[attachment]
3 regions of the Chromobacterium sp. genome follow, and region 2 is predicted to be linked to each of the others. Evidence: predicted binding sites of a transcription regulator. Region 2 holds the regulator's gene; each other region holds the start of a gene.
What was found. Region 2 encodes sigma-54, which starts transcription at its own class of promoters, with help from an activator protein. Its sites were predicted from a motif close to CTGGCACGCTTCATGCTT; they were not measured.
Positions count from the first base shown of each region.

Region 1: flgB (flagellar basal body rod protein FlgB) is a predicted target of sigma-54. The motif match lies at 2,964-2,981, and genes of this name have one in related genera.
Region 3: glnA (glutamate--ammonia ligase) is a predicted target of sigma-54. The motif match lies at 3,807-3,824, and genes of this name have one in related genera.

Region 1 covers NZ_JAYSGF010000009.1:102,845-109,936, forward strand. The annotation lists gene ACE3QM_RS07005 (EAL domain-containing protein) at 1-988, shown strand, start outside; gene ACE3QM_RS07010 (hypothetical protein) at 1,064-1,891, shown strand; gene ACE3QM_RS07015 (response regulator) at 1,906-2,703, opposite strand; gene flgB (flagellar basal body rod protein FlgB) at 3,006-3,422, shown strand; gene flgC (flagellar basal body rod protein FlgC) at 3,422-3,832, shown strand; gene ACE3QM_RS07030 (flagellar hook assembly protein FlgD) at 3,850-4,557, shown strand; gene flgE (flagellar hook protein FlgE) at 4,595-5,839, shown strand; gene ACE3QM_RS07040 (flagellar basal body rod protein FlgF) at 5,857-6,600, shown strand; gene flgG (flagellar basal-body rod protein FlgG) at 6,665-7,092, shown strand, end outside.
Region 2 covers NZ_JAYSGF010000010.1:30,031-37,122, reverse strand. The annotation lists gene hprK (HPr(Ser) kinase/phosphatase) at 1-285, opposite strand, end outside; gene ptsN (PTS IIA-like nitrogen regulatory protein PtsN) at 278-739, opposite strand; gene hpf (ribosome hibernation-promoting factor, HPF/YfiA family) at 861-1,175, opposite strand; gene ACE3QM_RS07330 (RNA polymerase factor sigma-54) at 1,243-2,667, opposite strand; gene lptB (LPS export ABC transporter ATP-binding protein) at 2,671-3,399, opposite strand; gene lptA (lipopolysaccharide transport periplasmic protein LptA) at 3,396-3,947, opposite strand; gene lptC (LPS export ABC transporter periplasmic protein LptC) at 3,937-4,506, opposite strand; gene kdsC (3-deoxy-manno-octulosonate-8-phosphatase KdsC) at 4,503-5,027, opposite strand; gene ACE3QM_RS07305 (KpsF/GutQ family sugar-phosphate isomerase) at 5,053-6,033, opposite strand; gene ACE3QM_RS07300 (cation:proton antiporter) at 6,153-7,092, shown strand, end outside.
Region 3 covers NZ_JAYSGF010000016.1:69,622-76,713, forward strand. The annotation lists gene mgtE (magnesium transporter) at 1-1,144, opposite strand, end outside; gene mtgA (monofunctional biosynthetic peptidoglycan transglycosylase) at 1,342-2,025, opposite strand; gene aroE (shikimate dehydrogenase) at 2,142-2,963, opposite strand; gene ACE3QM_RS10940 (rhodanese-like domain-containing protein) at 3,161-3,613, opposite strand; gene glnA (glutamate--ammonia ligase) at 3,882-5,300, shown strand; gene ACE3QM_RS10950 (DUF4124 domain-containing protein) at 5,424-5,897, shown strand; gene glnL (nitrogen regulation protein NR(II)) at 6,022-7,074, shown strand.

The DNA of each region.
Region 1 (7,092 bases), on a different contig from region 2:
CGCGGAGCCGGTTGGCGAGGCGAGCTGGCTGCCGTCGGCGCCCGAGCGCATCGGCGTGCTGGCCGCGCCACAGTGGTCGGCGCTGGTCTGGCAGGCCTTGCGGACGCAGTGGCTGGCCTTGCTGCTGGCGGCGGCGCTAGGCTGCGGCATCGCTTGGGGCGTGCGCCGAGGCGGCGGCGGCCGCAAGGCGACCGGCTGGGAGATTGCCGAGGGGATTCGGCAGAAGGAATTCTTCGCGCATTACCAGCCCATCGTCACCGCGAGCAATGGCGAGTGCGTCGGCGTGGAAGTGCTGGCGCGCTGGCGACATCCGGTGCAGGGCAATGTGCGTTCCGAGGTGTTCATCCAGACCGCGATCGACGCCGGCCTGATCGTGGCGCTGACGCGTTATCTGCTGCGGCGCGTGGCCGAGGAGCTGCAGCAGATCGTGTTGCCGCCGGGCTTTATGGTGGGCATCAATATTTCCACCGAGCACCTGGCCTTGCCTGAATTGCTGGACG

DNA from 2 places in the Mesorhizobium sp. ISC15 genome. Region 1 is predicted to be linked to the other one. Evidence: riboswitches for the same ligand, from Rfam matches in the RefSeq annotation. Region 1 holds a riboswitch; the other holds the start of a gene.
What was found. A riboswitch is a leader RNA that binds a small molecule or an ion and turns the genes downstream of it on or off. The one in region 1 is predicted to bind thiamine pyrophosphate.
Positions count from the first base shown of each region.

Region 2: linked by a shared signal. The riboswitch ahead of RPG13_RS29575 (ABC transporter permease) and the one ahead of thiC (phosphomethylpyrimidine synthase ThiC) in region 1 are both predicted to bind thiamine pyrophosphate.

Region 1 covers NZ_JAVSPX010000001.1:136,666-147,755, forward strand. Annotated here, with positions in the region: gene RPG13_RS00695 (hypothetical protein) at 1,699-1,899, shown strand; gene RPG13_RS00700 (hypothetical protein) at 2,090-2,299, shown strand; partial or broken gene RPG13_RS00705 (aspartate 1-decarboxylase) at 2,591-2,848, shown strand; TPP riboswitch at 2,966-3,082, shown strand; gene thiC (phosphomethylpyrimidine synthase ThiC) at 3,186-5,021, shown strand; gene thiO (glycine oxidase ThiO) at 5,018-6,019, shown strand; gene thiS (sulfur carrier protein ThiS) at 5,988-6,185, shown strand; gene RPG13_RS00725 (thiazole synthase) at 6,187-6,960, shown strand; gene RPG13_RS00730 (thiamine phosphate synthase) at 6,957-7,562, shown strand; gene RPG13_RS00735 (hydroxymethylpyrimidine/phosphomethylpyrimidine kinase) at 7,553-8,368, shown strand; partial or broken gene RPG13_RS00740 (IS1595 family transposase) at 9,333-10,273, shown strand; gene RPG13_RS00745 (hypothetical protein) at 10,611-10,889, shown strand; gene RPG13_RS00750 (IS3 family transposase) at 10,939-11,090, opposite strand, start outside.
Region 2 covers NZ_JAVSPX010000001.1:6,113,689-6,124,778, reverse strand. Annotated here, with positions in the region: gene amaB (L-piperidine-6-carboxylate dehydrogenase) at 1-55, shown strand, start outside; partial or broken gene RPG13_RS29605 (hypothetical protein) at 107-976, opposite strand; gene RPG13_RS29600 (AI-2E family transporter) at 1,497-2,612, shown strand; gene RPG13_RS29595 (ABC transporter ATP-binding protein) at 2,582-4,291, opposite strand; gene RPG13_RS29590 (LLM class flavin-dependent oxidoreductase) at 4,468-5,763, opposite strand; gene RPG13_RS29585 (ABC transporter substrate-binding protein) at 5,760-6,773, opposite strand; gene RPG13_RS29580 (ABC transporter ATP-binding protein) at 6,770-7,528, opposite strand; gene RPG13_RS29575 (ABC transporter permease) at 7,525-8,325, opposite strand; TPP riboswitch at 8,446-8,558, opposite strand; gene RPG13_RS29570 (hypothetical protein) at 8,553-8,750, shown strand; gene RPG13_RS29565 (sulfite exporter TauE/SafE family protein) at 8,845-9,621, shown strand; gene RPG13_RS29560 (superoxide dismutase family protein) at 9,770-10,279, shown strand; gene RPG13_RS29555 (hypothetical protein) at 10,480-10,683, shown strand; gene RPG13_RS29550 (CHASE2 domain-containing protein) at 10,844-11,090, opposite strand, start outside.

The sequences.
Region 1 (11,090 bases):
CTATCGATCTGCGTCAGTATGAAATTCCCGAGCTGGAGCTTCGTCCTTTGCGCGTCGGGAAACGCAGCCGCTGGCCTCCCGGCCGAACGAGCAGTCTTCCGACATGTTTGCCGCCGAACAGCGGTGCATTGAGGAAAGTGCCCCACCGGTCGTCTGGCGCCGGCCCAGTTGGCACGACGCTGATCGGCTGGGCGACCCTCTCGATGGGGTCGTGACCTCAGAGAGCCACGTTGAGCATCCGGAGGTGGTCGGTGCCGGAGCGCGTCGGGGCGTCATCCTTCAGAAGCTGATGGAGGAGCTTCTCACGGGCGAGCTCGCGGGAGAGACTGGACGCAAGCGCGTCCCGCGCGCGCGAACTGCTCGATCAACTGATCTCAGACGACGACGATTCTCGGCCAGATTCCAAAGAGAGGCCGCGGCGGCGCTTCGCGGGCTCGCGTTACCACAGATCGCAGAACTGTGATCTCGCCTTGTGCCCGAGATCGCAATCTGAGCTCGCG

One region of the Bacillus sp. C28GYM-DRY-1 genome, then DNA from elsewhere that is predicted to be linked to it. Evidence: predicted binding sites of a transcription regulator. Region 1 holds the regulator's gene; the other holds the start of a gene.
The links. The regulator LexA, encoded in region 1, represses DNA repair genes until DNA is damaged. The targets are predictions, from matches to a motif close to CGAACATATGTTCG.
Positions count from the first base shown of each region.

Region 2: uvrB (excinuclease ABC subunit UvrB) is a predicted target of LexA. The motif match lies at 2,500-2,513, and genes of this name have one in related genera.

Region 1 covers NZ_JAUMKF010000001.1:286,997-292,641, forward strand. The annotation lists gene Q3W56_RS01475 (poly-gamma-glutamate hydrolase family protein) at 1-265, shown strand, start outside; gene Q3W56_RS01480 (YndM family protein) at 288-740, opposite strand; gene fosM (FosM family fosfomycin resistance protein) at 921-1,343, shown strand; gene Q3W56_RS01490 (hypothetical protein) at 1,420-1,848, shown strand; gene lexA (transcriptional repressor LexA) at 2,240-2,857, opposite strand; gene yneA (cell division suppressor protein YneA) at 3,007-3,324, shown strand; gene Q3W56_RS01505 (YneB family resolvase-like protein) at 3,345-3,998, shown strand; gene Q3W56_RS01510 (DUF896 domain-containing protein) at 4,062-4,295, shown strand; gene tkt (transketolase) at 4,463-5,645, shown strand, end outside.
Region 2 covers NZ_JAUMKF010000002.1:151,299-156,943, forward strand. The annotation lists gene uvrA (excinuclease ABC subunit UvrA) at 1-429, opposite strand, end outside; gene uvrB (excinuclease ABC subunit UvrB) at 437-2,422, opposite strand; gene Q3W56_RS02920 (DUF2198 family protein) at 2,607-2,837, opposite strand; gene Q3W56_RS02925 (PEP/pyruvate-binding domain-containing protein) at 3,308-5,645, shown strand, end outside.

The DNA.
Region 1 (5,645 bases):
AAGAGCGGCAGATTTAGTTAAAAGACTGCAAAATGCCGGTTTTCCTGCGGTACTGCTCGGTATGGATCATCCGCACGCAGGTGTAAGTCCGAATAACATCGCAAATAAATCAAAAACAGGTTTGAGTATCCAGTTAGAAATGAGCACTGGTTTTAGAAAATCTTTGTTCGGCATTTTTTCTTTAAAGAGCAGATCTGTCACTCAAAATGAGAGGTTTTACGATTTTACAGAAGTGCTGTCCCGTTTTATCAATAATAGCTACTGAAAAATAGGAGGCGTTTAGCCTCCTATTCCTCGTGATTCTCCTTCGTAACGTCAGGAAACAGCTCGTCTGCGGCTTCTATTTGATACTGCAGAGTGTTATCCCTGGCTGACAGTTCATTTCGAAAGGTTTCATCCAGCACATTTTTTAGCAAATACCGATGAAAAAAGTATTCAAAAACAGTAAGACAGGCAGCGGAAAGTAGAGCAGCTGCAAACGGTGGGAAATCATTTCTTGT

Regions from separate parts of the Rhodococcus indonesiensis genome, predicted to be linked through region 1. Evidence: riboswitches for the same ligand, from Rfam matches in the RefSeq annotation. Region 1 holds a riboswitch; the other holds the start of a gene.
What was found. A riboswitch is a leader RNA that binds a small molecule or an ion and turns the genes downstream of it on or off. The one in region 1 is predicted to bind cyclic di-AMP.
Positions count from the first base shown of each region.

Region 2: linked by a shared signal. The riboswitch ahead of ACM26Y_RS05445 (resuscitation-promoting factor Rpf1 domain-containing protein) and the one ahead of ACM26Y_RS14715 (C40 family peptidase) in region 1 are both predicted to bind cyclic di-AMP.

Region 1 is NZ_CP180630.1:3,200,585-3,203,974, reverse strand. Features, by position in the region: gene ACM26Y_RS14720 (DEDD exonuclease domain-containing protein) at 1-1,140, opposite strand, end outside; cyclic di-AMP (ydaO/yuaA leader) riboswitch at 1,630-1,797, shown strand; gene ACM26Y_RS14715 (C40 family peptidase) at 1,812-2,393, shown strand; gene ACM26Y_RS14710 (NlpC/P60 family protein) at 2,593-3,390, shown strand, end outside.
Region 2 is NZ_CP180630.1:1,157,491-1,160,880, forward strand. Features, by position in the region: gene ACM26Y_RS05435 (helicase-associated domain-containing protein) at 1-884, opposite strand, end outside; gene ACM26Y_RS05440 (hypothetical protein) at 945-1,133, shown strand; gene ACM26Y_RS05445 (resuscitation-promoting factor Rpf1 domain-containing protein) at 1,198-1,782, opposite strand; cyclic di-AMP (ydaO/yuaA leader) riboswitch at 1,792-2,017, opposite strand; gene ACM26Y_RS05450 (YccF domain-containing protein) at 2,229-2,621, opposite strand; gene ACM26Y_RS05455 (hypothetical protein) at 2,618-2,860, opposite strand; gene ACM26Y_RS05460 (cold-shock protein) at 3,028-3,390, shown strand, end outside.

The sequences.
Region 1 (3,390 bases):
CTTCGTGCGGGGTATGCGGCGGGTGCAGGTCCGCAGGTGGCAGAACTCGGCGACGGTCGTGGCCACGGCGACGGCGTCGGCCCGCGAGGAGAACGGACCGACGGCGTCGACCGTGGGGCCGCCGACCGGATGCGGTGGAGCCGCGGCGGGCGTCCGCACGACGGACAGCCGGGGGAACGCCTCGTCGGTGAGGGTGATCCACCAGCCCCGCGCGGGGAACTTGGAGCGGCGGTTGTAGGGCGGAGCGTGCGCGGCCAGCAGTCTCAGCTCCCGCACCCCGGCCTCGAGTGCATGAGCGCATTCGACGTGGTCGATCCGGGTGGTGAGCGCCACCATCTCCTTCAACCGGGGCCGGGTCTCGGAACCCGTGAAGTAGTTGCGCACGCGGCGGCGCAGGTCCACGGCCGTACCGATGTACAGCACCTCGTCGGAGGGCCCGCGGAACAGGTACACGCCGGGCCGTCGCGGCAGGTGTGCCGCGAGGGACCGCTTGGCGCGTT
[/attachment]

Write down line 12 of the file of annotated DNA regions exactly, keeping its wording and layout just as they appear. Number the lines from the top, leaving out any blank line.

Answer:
DNA from 2 places in the Mesorhizobium sp. ISC15 genome. Region 1 is predicted to be linked to the other one. Evidence: riboswitches for the same ligand, from Rfam matches in the RefSeq annotation. Region 1 holds a riboswitch; the other holds the start of a gene.